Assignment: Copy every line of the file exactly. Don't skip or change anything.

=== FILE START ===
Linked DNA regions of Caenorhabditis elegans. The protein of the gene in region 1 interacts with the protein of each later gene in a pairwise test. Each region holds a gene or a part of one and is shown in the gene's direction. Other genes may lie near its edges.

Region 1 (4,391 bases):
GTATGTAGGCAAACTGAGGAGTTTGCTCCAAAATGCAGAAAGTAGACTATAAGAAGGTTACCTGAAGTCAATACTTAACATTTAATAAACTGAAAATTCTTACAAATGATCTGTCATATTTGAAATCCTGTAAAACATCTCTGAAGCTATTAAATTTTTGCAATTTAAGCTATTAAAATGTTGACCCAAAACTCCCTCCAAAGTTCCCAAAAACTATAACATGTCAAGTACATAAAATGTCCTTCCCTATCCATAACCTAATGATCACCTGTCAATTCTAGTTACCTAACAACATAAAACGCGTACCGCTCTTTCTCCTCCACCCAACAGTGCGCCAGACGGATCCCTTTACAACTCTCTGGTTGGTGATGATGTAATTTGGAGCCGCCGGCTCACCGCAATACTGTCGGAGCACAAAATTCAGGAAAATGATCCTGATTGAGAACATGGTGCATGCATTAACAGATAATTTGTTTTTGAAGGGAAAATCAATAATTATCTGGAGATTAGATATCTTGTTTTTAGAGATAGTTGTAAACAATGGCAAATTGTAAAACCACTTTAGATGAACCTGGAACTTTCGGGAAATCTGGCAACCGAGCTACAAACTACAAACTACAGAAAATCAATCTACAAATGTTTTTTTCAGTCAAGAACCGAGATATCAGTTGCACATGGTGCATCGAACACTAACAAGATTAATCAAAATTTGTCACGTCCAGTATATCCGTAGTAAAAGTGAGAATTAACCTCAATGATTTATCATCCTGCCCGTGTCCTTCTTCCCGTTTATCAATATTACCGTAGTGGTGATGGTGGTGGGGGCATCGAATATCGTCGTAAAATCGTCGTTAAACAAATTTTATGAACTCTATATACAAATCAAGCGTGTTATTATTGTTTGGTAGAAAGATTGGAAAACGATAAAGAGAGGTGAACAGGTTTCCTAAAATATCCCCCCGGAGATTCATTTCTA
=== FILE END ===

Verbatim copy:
Linked DNA regions of Caenorhabditis elegans. The protein of the gene in region 1 interacts with the protein of each later gene in a pairwise test. Each region holds a gene or a part of one and is shown in the gene's direction. Other genes may lie near its edges.

Region 1 (4,391 bases):
GTATGTAGGCAAACTGAGGAGTTTGCTCCAAAATGCAGAAAGTAGACTATAAGAAGGTTACCTGAAGTCAATACTTAACATTTAATAAACTGAAAATTCTTACAAATGATCTGTCATATTTGAAATCCTGTAAAACATCTCTGAAGCTATTAAATTTTTGCAATTTAAGCTATTAAAATGTTGACCCAAAACTCCCTCCAAAGTTCCCAAAAACTATAACATGTCAAGTACATAAAATGTCCTTCCCTATCCATAACCTAATGATCACCTGTCAATTCTAGTTACCTAACAACATAAAACGCGTACCGCTCTTTCTCCTCCACCCAACAGTGCGCCAGACGGATCCCTTTACAACTCTCTGGTTGGTGATGATGTAATTTGGAGCCGCCGGCTCACCGCAATACTGTCGGAGCACAAAATTCAGGAAAATGATCCTGATTGAGAACATGGTGCATGCATTAACAGATAATTTGTTTTTGAAGGGAAAATCAATAATTATCTGGAGATTAGATATCTTGTTTTTAGAGATAGTTGTAAACAATGGCAAATTGTAAAACCACTTTAGATGAACCTGGAACTTTCGGGAAATCTGGCAACCGAGCTACAAACTACAAACTACAGAAAATCAATCTACAAATGTTTTTTTCAGTCAAGAACCGAGATATCAGTTGCACATGGTGCATCGAACACTAACAAGATTAATCAAAATTTGTCACGTCCAGTATATCCGTAGTAAAAGTGAGAATTAACCTCAATGATTTATCATCCTGCCCGTGTCCTTCTTCCCGTTTATCAATATTACCGTAGTGGTGATGGTGGTGGGGGCATCGAATATCGTCGTAAAATCGTCGTTAAACAAATTTTATGAACTCTATATACAAATCAAGCGTGTTATTATTGTTTGGTAGAAAGATTGGAAAACGATAAAGAGAGGTGAACAGGTTTCCTAAAATATCCCCCCGGAGATTCATTTCTA